"I am about to enter the painting department of my school next semester and I'm very excited; I love painting deeply and have wanted to do this since I was a child. I've spent many years working extremely hard and I think I've developed a level of skill and originality, but I still have fears about my next move. I've talked to many fine arts seniors and recent graduates from my school and they often seem depressed, confused or unsatisfied moving forward, because their skill set is inflexible at a high level beyond the fine arts and because standards of value in conceptual art are so uncertain. This seems like an unsettling combination, because it makes the artist's path both narrow and unclear, like an invisible rope walk. How can I use my time at art school to avoid these pitfalls and prepare myself ahead of time for the reality of these feelings?"
As an art student, staying in the present while acknowledging future challenges is vitally important. Keep the future simmering on the backburner, and continue to take note of what you see upperclass students doing. However, it's critical that you don't allow your concerns about the future disrupt your current studies. For example, many first year students express anxiety to me about getting a job after graduation. While jobs are certainly a legitimate concern, many students become consumed with this to the point that they end up compromising their art school experience.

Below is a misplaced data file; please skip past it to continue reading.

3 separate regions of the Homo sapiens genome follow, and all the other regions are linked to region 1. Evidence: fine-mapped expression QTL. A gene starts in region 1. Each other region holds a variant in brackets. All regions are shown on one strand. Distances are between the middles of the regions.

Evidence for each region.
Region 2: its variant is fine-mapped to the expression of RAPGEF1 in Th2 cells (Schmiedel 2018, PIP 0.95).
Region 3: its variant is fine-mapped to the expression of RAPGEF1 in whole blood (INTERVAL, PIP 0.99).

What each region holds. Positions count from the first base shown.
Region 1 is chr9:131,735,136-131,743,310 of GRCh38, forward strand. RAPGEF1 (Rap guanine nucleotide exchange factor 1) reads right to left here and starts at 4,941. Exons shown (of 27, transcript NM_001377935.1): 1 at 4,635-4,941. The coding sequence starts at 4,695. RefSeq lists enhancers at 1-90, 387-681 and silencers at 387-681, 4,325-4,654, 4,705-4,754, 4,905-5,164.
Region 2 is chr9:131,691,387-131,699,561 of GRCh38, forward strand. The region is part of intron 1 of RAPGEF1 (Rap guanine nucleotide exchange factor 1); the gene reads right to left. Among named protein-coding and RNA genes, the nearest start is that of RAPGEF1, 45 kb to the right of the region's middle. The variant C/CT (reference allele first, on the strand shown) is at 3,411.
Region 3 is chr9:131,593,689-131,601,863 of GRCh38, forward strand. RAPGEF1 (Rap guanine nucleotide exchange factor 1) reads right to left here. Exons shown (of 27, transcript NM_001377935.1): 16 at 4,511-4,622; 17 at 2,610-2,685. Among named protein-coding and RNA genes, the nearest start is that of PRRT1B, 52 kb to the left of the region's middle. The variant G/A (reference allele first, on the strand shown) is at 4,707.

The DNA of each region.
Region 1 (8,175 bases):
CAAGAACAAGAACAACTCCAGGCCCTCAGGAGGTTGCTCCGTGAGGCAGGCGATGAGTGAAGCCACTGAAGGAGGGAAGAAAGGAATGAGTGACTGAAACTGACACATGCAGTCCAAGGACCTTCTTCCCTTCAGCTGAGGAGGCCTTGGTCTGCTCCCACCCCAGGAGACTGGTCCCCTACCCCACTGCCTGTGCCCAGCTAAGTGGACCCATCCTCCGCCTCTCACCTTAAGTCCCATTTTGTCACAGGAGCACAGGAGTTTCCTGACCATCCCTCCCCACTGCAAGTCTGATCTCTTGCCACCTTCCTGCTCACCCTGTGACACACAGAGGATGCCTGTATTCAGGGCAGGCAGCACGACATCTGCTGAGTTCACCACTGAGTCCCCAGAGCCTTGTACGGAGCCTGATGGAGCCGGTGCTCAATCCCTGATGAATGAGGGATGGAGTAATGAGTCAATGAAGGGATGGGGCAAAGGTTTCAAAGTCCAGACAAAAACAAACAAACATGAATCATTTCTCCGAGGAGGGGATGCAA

Devote the majority of your attention to the present. Your time in art school is incredibly precious. Relish and soak in everything around you. Rarely will you have another opportunity to work on your art, uninterrupted, for such an extended period of time. Overall, the most important goal you can set is to attain a comprehensive, well-rounded education. I'm frequently surprised at how many students do not venture beyond their primary interest. I once taught at an art school where one student enrolled himself into five photography courses in the same semester. Diversity in your courses is crucial. Expose yourself to as many contrasting approaches and topics as possible. You'll be able to develop a well-rounded skill set which will prepare you for more opportunities in the future.
In addition to your own studio practice, develop a strong awareness of contemporary art. When I was in art school, there was a tremendous emphasis on art history which was hugely significant in my course of study. However, I had nearly no knowledge of what was actually happening in the contemporary art world when I was a student. When it came time for me to start working professionally, this lack of knowledge made it much more difficult to find a place for myself in the art world. Take advantage of every opportunity you can to attend a lecture by a contemporary artist. You can read all you want about an artist in a magazine or textbook, but nothing will substitute hearing a professional artist speak in person about their personal experiences and work. You will get a taste of what it means to be a working artist today, which will then influence your own future experiences.
Ask the Art Professor is a weekly advice column for visual artists. Submit your questions to clara(at)claralieu.com